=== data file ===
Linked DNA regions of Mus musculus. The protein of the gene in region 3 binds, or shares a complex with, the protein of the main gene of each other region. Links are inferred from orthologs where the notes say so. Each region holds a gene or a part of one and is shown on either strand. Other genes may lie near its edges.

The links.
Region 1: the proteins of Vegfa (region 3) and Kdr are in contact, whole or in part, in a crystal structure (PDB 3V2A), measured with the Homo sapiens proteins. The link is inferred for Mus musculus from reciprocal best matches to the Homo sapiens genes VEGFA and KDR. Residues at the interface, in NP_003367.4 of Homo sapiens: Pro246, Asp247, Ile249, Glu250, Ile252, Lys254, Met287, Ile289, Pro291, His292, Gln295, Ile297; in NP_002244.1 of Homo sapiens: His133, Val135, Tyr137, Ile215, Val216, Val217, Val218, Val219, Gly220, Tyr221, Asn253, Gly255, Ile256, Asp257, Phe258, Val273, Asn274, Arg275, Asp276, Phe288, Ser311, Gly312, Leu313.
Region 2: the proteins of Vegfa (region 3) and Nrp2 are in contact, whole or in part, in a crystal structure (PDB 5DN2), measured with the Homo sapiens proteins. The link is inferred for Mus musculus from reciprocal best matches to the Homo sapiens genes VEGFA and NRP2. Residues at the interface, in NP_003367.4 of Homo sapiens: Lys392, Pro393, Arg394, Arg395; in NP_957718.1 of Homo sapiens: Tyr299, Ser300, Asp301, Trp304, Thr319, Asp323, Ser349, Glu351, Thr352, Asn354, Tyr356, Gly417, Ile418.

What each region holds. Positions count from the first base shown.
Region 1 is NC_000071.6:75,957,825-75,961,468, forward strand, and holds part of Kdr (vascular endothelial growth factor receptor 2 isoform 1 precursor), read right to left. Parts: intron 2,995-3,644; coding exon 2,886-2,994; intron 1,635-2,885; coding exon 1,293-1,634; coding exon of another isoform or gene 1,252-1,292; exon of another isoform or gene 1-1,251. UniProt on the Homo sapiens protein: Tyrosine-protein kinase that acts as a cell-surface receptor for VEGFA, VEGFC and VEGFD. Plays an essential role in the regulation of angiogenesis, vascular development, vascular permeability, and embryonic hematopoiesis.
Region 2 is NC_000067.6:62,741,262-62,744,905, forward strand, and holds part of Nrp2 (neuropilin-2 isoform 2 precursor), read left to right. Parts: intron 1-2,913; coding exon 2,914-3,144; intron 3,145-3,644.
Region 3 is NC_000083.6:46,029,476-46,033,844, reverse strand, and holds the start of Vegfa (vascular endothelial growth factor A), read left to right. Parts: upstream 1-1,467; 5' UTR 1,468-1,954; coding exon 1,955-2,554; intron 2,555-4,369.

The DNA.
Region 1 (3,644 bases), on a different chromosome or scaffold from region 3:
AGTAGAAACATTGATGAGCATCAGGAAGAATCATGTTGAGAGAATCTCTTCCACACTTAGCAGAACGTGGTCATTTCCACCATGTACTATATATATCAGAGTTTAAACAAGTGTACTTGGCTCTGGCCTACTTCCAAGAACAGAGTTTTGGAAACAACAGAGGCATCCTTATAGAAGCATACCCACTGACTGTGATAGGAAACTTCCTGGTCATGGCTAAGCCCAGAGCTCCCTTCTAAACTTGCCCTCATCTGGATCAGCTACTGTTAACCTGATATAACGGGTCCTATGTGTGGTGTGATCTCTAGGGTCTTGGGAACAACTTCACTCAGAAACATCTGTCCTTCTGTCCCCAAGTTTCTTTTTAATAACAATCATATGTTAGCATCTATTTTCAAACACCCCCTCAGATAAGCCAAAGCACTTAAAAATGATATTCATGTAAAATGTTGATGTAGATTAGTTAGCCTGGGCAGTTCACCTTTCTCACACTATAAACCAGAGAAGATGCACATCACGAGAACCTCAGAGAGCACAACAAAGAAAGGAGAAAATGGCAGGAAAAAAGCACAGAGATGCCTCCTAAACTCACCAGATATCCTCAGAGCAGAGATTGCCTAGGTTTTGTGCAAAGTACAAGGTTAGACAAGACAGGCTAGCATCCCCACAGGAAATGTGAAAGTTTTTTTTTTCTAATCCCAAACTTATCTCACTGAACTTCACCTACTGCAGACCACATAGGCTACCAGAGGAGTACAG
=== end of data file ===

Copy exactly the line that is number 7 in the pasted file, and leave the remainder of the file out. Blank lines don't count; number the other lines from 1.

Region 2 is NC_000067.6:62,741,262-62,744,905, forward strand, and holds part of Nrp2 (neuropilin-2 isoform 2 precursor), read left to right. Parts: intron 1-2,913; coding exon 2,914-3,144; intron 3,145-3,644.